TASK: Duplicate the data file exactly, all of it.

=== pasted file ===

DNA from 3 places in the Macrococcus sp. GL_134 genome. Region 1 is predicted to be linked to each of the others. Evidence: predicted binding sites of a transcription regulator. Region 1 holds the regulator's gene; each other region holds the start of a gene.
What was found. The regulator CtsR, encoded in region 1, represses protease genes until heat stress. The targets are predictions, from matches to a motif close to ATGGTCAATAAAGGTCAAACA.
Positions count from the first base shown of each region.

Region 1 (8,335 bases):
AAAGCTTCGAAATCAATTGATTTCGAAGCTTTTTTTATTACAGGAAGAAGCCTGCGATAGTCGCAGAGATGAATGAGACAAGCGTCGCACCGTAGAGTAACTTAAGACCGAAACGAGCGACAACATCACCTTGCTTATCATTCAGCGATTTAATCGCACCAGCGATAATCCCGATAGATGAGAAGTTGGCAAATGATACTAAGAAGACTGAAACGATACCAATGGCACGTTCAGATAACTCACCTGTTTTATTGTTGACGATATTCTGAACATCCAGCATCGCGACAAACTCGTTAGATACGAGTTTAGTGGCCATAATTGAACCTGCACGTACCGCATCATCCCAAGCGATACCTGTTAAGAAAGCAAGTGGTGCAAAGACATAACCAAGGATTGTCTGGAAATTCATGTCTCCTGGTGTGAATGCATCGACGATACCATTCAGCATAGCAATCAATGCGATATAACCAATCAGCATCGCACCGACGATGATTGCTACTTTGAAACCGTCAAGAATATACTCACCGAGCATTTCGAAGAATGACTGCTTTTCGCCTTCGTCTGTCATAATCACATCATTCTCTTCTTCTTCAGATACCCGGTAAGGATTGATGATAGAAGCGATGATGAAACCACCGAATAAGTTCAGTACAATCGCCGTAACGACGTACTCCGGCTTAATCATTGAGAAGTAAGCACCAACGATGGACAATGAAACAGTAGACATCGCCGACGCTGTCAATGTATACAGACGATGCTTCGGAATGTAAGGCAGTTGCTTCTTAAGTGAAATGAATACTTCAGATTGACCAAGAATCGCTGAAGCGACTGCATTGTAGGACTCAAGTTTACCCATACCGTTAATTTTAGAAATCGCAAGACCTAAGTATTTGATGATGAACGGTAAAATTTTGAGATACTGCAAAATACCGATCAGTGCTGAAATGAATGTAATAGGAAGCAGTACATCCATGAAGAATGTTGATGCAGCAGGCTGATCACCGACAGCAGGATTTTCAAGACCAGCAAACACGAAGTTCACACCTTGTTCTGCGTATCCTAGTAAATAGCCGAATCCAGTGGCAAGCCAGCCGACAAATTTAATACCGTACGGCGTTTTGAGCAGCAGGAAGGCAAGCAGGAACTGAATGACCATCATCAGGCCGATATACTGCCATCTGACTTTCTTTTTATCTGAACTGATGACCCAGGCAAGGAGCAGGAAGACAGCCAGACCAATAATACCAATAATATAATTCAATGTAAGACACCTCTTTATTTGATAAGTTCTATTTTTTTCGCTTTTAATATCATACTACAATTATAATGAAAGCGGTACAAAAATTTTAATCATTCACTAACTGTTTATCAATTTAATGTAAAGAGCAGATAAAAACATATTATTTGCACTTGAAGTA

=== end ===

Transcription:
DNA from 3 places in the Macrococcus sp. GL_134 genome. Region 1 is predicted to be linked to each of the others. Evidence: predicted binding sites of a transcription regulator. Region 1 holds the regulator's gene; each other region holds the start of a gene.
What was found. The regulator CtsR, encoded in region 1, represses protease genes until heat stress. The targets are predictions, from matches to a motif close to ATGGTCAATAAAGGTCAAACA.
Positions count from the first base shown of each region.

Region 1 (8,335 bases):
AAAGCTTCGAAATCAATTGATTTCGAAGCTTTTTTTATTACAGGAAGAAGCCTGCGATAGTCGCAGAGATGAATGAGACAAGCGTCGCACCGTAGAGTAACTTAAGACCGAAACGAGCGACAACATCACCTTGCTTATCATTCAGCGATTTAATCGCACCAGCGATAATCCCGATAGATGAGAAGTTGGCAAATGATACTAAGAAGACTGAAACGATACCAATGGCACGTTCAGATAACTCACCTGTTTTATTGTTGACGATATTCTGAACATCCAGCATCGCGACAAACTCGTTAGATACGAGTTTAGTGGCCATAATTGAACCTGCACGTACCGCATCATCCCAAGCGATACCTGTTAAGAAAGCAAGTGGTGCAAAGACATAACCAAGGATTGTCTGGAAATTCATGTCTCCTGGTGTGAATGCATCGACGATACCATTCAGCATAGCAATCAATGCGATATAACCAATCAGCATCGCACCGACGATGATTGCTACTTTGAAACCGTCAAGAATATACTCACCGAGCATTTCGAAGAATGACTGCTTTTCGCCTTCGTCTGTCATAATCACATCATTCTCTTCTTCTTCAGATACCCGGTAAGGATTGATGATAGAAGCGATGATGAAACCACCGAATAAGTTCAGTACAATCGCCGTAACGACGTACTCCGGCTTAATCATTGAGAAGTAAGCACCAACGATGGACAATGAAACAGTAGACATCGCCGACGCTGTCAATGTATACAGACGATGCTTCGGAATGTAAGGCAGTTGCTTCTTAAGTGAAATGAATACTTCAGATTGACCAAGAATCGCTGAAGCGACTGCATTGTAGGACTCAAGTTTACCCATACCGTTAATTTTAGAAATCGCAAGACCTAAGTATTTGATGATGAACGGTAAAATTTTGAGATACTGCAAAATACCGATCAGTGCTGAAATGAATGTAATAGGAAGCAGTACATCCATGAAGAATGTTGATGCAGCAGGCTGATCACCGACAGCAGGATTTTCAAGACCAGCAAACACGAAGTTCACACCTTGTTCTGCGTATCCTAGTAAATAGCCGAATCCAGTGGCAAGCCAGCCGACAAATTTAATACCGTACGGCGTTTTGAGCAGCAGGAAGGCAAGCAGGAACTGAATGACCATCATCAGGCCGATATACTGCCATCTGACTTTCTTTTTATCTGAACTGATGACCCAGGCAAGGAGCAGGAAGACAGCCAGACCAATAATACCAATAATATAATTCAATGTAAGACACCTCTTTATTTGATAAGTTCTATTTTTTTCGCTTTTAATATCATACTACAATTATAATGAAAGCGGTACAAAAATTTTAATCATTCACTAACTGTTTATCAATTTAATGTAAAGAGCAGATAAAAACATATTATTTGCACTTGAAGTA